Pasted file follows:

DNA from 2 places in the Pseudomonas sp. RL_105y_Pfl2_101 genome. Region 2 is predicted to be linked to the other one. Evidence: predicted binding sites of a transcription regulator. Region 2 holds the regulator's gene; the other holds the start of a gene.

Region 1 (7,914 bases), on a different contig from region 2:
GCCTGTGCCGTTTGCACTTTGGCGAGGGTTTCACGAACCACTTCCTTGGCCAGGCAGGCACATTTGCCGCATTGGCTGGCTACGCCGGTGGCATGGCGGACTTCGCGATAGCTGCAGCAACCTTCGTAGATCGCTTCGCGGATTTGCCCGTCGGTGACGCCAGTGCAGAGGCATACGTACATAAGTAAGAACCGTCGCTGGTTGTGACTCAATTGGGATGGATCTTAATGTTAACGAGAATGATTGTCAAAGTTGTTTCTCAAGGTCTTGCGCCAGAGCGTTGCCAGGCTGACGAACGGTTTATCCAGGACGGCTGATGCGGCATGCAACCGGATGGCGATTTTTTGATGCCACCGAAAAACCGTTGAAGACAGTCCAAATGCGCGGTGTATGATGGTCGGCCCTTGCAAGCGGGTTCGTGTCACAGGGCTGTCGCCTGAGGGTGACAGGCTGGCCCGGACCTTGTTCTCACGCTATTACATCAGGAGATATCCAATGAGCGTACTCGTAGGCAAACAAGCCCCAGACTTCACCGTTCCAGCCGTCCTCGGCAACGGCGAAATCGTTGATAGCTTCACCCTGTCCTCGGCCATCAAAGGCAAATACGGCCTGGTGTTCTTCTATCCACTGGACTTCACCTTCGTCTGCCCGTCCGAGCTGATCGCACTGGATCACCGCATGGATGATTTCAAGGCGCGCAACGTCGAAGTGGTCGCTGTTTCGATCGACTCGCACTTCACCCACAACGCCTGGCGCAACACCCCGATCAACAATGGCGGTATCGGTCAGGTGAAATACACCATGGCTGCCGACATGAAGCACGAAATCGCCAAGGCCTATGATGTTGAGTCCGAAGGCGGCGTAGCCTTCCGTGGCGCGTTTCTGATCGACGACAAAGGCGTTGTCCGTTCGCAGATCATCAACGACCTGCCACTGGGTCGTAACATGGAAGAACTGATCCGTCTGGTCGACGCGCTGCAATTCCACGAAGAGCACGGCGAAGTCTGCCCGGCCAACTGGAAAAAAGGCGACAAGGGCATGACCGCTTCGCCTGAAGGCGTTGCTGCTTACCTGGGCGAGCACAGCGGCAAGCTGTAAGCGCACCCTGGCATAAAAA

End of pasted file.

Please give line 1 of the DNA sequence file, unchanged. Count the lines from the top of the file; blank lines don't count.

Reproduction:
DNA from 2 places in the Pseudomonas sp. RL_105y_Pfl2_101 genome. Region 2 is predicted to be linked to the other one. Evidence: predicted binding sites of a transcription regulator. Region 2 holds the regulator's gene; the other holds the start of a gene.